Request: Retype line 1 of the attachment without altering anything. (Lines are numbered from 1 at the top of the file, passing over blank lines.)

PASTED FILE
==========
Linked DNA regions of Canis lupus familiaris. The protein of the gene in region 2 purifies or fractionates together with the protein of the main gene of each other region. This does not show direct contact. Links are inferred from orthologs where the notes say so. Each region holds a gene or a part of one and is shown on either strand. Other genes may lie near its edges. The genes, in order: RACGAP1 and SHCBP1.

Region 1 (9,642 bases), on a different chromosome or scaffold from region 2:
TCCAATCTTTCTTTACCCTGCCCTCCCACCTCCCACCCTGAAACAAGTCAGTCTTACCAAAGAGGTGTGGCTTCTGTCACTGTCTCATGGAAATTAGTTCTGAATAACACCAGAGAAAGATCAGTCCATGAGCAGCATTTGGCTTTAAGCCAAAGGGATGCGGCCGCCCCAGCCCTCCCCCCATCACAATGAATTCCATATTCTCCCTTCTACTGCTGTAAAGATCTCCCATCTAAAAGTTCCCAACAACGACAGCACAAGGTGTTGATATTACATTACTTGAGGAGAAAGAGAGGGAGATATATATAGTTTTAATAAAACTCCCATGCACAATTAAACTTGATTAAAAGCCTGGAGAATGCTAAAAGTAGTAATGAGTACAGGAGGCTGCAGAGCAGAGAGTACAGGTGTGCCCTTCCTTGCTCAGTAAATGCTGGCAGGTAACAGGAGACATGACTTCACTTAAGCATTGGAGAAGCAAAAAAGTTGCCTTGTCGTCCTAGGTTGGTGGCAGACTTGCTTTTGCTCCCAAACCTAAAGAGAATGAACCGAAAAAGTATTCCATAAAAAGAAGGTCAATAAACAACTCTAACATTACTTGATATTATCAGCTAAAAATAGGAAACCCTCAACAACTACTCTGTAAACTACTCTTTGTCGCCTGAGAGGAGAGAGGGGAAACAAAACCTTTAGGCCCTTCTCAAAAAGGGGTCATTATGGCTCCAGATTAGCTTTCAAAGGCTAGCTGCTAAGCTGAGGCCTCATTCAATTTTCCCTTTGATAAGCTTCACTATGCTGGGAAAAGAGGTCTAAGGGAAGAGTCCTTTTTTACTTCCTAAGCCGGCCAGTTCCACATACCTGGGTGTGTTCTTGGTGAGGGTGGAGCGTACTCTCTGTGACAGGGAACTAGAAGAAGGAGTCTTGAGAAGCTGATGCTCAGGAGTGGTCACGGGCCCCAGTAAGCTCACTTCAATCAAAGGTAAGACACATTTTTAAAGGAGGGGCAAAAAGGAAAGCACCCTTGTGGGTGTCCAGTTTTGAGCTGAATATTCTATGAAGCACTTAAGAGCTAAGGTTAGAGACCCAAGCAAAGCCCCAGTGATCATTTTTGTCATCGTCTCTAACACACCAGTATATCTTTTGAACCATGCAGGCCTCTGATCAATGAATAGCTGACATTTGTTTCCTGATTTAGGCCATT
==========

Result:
Linked DNA regions of Canis lupus familiaris. The protein of the gene in region 2 purifies or fractionates together with the protein of the main gene of each other region. This does not show direct contact. Links are inferred from orthologs where the notes say so. Each region holds a gene or a part of one and is shown on either strand. Other genes may lie near its edges. The genes, in order: RACGAP1 and SHCBP1.